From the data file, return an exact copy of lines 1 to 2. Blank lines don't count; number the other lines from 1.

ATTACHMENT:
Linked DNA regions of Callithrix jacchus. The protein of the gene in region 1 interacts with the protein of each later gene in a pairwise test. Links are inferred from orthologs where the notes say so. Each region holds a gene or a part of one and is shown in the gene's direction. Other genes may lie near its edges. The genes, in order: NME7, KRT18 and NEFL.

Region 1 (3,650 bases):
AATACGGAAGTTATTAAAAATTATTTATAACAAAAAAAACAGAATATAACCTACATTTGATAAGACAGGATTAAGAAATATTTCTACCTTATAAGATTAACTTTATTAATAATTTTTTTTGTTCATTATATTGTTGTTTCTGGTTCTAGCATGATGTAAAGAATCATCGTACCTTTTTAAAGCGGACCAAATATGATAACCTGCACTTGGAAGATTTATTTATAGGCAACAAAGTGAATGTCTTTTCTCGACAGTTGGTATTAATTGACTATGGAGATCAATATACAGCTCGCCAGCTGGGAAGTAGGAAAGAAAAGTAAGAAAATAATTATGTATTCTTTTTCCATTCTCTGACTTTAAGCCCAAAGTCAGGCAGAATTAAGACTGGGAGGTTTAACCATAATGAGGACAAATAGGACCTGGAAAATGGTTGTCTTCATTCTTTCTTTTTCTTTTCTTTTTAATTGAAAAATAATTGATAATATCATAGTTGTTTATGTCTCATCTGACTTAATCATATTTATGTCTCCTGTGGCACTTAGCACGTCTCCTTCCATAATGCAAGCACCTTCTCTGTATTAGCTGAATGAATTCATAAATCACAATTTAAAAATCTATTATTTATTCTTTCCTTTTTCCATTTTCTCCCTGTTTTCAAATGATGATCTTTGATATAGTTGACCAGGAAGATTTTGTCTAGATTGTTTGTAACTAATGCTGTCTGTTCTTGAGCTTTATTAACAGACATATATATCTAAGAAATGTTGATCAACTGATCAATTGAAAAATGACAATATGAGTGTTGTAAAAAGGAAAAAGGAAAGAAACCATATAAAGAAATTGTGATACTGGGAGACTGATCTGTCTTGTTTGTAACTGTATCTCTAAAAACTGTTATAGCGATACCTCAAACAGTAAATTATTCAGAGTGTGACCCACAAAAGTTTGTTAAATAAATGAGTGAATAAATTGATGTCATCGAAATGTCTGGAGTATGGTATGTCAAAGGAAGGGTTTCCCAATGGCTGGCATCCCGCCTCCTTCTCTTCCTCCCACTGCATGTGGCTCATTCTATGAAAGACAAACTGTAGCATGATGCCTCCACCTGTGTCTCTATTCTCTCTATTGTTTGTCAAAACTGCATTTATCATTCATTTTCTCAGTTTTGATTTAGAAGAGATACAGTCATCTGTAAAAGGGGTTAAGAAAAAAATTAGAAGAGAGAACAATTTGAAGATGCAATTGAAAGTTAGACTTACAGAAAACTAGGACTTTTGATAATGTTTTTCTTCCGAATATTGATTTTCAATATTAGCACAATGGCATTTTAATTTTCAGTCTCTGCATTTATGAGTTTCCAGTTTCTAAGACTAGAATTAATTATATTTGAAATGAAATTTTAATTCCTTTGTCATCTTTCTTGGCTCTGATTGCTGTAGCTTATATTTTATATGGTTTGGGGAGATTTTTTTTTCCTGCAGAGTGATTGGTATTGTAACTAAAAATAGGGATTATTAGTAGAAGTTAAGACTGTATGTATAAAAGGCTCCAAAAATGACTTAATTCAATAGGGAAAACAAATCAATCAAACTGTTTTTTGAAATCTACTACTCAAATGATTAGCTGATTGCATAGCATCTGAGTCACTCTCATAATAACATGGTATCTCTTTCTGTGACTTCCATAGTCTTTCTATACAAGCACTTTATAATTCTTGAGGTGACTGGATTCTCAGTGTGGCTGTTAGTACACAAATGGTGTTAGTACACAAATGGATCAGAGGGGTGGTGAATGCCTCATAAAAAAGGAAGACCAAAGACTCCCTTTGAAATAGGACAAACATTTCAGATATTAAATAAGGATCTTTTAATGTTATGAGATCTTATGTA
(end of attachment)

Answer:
Linked DNA regions of Callithrix jacchus. The protein of the gene in region 1 interacts with the protein of each later gene in a pairwise test. Links are inferred from orthologs where the notes say so. Each region holds a gene or a part of one and is shown in the gene's direction. Other genes may lie near its edges. The genes, in order: NME7, KRT18 and NEFL.

Region 1 (3,650 bases):